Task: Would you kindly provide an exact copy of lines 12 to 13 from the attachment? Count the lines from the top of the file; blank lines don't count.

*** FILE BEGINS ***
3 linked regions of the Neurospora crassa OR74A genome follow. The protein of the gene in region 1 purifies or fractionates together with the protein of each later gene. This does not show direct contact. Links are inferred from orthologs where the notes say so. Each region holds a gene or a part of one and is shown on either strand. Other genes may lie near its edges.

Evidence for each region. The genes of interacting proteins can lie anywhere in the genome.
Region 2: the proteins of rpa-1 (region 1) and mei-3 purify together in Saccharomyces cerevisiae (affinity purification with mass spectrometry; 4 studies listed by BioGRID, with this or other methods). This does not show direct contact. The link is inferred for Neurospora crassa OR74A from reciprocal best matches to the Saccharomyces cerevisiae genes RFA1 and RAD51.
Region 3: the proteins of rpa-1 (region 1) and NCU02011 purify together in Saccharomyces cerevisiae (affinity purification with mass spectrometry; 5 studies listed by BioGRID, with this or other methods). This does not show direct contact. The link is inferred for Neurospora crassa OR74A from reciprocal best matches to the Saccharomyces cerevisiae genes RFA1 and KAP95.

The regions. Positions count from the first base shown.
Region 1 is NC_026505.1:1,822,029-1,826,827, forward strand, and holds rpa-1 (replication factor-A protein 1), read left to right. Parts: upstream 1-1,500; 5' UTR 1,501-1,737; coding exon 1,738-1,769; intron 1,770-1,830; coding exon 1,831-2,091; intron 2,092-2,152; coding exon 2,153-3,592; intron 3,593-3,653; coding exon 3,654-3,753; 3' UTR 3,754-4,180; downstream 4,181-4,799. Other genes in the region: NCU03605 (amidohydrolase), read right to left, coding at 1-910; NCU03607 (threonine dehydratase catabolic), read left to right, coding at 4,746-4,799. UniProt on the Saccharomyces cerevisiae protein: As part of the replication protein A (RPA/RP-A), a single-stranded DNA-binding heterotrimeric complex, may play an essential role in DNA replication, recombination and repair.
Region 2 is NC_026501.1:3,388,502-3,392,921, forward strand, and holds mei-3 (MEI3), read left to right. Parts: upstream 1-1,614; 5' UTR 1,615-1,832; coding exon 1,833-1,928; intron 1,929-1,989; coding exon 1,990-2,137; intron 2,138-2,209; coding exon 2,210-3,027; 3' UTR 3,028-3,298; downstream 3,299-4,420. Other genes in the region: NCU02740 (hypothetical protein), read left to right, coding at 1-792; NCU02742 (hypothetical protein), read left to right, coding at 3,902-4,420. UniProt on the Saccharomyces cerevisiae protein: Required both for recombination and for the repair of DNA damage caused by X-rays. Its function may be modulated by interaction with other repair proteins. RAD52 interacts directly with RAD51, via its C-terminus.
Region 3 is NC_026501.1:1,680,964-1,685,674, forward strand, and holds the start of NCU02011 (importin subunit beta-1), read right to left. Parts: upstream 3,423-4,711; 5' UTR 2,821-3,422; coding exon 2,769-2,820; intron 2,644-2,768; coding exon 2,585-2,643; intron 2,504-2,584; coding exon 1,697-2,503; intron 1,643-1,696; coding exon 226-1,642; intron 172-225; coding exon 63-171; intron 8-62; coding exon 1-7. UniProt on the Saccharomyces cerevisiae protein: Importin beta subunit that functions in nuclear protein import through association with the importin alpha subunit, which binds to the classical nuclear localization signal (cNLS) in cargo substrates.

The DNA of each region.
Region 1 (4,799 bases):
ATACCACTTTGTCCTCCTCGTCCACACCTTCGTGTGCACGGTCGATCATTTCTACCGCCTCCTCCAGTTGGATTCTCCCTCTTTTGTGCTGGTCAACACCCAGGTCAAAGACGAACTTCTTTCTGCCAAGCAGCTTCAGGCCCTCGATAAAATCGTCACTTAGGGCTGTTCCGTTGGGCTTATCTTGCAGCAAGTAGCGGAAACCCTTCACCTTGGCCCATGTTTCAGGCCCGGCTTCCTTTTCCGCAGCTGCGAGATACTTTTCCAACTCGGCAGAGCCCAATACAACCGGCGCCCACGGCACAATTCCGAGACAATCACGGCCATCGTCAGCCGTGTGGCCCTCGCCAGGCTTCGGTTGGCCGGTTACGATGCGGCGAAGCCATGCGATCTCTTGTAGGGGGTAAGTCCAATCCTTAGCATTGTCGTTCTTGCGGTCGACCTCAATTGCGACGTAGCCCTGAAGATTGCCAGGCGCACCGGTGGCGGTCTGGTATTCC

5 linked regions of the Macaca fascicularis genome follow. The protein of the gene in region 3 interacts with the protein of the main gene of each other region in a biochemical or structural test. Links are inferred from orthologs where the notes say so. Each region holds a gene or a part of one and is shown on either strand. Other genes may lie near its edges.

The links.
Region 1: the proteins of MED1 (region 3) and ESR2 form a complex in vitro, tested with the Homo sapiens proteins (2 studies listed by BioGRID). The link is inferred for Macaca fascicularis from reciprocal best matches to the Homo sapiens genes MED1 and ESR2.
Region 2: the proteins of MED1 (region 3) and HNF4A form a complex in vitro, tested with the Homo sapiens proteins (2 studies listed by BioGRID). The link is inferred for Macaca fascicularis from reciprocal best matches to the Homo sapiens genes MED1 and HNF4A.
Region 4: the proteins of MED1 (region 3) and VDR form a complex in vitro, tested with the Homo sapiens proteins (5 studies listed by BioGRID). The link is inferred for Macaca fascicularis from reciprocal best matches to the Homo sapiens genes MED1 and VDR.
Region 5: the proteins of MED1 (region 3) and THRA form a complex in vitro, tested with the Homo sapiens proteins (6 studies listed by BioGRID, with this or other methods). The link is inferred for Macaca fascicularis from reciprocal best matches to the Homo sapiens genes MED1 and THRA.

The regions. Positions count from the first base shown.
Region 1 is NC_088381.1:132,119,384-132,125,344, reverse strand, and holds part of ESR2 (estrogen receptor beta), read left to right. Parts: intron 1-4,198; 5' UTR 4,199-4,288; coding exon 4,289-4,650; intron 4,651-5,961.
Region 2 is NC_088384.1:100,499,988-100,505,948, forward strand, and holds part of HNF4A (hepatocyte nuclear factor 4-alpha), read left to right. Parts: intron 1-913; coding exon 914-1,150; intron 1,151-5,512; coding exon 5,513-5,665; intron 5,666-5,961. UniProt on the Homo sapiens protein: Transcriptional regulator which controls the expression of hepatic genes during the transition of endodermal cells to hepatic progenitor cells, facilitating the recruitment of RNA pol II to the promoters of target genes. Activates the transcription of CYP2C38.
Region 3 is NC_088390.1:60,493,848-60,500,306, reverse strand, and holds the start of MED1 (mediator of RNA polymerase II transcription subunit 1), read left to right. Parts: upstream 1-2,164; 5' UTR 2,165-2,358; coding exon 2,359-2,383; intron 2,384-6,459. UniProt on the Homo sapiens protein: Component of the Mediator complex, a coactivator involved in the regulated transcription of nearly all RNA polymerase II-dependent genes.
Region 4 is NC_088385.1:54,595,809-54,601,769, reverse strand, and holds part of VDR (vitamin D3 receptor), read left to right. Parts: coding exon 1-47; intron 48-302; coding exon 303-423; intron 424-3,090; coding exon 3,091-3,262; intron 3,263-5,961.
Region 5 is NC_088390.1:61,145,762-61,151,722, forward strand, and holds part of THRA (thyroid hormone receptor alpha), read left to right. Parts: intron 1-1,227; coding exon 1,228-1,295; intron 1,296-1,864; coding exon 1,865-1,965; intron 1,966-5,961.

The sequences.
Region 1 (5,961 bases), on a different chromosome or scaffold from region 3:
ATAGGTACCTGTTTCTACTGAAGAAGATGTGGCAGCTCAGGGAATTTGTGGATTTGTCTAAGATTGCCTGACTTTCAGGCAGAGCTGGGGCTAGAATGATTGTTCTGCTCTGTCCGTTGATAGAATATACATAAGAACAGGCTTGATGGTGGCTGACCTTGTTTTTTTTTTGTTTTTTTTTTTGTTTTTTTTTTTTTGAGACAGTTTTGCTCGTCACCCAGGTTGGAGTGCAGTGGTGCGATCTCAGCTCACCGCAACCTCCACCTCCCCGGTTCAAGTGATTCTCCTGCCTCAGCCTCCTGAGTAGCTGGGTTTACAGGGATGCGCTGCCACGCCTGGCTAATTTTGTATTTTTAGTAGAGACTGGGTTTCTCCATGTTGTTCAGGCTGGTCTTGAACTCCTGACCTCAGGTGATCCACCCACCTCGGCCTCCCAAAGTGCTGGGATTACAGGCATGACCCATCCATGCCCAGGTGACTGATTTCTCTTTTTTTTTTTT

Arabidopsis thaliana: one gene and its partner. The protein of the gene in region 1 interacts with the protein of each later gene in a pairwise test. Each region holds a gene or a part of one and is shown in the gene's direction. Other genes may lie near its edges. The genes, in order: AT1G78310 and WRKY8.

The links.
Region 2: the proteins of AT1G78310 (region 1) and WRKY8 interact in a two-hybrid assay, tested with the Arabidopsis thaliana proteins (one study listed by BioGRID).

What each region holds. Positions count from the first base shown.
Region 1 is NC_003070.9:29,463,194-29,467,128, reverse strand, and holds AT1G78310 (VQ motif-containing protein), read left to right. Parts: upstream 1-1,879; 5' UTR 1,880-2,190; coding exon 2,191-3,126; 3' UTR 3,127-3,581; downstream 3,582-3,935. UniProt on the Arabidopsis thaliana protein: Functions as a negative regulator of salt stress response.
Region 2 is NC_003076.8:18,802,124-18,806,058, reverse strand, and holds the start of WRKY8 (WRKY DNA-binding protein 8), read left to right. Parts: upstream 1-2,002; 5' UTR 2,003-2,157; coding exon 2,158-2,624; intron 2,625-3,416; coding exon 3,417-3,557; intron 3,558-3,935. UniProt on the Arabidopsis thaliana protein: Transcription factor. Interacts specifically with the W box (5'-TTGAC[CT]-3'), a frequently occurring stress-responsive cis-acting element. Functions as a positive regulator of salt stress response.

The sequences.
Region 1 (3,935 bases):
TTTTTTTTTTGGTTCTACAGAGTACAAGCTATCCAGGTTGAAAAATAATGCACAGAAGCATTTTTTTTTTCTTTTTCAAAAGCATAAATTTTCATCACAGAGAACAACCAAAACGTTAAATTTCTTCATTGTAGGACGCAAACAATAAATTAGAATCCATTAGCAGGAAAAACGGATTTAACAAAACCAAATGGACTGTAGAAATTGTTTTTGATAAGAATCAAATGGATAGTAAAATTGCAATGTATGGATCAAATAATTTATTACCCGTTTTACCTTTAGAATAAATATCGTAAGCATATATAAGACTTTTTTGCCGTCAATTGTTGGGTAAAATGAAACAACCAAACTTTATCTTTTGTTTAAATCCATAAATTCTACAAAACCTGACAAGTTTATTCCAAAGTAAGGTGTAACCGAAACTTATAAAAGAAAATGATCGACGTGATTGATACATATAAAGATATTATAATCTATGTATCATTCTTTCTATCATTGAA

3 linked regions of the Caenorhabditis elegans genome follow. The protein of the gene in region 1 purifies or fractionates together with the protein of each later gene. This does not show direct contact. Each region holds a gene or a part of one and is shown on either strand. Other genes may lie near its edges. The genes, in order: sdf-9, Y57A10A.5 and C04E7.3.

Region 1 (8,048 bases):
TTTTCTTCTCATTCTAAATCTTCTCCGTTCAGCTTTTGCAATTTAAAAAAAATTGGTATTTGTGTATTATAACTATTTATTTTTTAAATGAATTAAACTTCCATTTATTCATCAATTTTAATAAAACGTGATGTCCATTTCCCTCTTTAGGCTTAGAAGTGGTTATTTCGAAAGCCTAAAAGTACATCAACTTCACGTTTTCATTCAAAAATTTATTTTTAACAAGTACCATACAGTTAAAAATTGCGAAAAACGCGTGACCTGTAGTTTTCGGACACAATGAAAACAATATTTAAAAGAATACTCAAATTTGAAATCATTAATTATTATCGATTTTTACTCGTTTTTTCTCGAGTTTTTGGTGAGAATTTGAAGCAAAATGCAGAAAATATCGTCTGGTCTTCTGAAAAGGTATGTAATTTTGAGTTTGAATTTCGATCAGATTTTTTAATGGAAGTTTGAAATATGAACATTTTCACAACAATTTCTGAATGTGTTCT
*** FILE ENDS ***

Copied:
5 linked regions of the Macaca fascicularis genome follow. The protein of the gene in region 3 interacts with the protein of the main gene of each other region in a biochemical or structural test. Links are inferred from orthologs where the notes say so. Each region holds a gene or a part of one and is shown on either strand. Other genes may lie near its edges.

The links.